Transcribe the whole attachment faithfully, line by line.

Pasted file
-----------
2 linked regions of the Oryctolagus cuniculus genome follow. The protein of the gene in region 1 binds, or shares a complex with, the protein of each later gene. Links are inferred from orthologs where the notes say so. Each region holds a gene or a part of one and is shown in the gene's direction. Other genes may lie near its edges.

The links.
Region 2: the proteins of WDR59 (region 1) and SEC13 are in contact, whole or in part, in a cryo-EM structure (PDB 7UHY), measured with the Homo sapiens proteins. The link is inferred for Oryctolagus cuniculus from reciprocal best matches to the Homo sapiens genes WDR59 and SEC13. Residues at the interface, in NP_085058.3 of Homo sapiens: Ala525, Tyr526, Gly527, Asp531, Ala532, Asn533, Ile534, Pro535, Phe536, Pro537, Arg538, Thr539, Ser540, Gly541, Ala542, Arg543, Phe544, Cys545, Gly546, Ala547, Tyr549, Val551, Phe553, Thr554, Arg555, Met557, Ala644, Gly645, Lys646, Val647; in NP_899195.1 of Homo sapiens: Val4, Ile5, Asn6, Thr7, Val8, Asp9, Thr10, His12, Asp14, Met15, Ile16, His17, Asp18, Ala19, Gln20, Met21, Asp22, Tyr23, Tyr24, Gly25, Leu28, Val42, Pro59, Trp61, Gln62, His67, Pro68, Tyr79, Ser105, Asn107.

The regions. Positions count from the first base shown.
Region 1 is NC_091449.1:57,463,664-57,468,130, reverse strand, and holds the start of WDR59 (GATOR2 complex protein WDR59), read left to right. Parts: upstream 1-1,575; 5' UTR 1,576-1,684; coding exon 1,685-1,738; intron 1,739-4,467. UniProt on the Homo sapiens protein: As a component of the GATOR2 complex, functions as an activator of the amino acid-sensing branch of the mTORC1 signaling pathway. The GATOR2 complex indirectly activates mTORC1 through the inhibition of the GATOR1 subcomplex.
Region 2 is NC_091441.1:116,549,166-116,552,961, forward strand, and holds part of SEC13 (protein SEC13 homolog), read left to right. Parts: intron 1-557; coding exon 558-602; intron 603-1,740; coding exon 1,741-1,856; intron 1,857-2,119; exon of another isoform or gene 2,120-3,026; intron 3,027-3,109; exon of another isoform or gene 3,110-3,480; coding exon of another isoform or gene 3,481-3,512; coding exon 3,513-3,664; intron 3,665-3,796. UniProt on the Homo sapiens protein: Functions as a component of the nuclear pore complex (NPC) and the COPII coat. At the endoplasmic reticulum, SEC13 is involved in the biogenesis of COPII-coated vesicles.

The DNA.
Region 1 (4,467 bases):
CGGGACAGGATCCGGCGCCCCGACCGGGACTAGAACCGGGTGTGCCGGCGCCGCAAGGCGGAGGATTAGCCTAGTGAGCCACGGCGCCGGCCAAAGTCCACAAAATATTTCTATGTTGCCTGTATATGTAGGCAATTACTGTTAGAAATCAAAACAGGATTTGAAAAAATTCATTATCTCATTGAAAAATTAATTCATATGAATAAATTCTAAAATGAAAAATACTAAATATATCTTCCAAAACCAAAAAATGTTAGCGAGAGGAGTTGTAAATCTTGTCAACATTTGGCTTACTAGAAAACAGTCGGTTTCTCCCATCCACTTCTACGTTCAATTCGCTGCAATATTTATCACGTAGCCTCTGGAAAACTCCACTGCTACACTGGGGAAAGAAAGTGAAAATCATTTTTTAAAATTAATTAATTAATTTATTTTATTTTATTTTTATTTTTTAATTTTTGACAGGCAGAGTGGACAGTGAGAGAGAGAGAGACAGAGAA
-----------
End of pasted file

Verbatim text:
2 linked regions of the Oryctolagus cuniculus genome follow. The protein of the gene in region 1 binds, or shares a complex with, the protein of each later gene. Links are inferred from orthologs where the notes say so. Each region holds a gene or a part of one and is shown in the gene's direction. Other genes may lie near its edges.

The links.
Region 2: the proteins of WDR59 (region 1) and SEC13 are in contact, whole or in part, in a cryo-EM structure (PDB 7UHY), measured with the Homo sapiens proteins. The link is inferred for Oryctolagus cuniculus from reciprocal best matches to the Homo sapiens genes WDR59 and SEC13. Residues at the interface, in NP_085058.3 of Homo sapiens: Ala525, Tyr526, Gly527, Asp531, Ala532, Asn533, Ile534, Pro535, Phe536, Pro537, Arg538, Thr539, Ser540, Gly541, Ala542, Arg543, Phe544, Cys545, Gly546, Ala547, Tyr549, Val551, Phe553, Thr554, Arg555, Met557, Ala644, Gly645, Lys646, Val647; in NP_899195.1 of Homo sapiens: Val4, Ile5, Asn6, Thr7, Val8, Asp9, Thr10, His12, Asp14, Met15, Ile16, His17, Asp18, Ala19, Gln20, Met21, Asp22, Tyr23, Tyr24, Gly25, Leu28, Val42, Pro59, Trp61, Gln62, His67, Pro68, Tyr79, Ser105, Asn107.

The regions. Positions count from the first base shown.
Region 1 is NC_091449.1:57,463,664-57,468,130, reverse strand, and holds the start of WDR59 (GATOR2 complex protein WDR59), read left to right. Parts: upstream 1-1,575; 5' UTR 1,576-1,684; coding exon 1,685-1,738; intron 1,739-4,467. UniProt on the Homo sapiens protein: As a component of the GATOR2 complex, functions as an activator of the amino acid-sensing branch of the mTORC1 signaling pathway. The GATOR2 complex indirectly activates mTORC1 through the inhibition of the GATOR1 subcomplex.
Region 2 is NC_091441.1:116,549,166-116,552,961, forward strand, and holds part of SEC13 (protein SEC13 homolog), read left to right. Parts: intron 1-557; coding exon 558-602; intron 603-1,740; coding exon 1,741-1,856; intron 1,857-2,119; exon of another isoform or gene 2,120-3,026; intron 3,027-3,109; exon of another isoform or gene 3,110-3,480; coding exon of another isoform or gene 3,481-3,512; coding exon 3,513-3,664; intron 3,665-3,796. UniProt on the Homo sapiens protein: Functions as a component of the nuclear pore complex (NPC) and the COPII coat. At the endoplasmic reticulum, SEC13 is involved in the biogenesis of COPII-coated vesicles.

The DNA.
Region 1 (4,467 bases):
CGGGACAGGATCCGGCGCCCCGACCGGGACTAGAACCGGGTGTGCCGGCGCCGCAAGGCGGAGGATTAGCCTAGTGAGCCACGGCGCCGGCCAAAGTCCACAAAATATTTCTATGTTGCCTGTATATGTAGGCAATTACTGTTAGAAATCAAAACAGGATTTGAAAAAATTCATTATCTCATTGAAAAATTAATTCATATGAATAAATTCTAAAATGAAAAATACTAAATATATCTTCCAAAACCAAAAAATGTTAGCGAGAGGAGTTGTAAATCTTGTCAACATTTGGCTTACTAGAAAACAGTCGGTTTCTCCCATCCACTTCTACGTTCAATTCGCTGCAATATTTATCACGTAGCCTCTGGAAAACTCCACTGCTACACTGGGGAAAGAAAGTGAAAATCATTTTTTAAAATTAATTAATTAATTTATTTTATTTTATTTTTATTTTTTAATTTTTGACAGGCAGAGTGGACAGTGAGAGAGAGAGAGACAGAGAA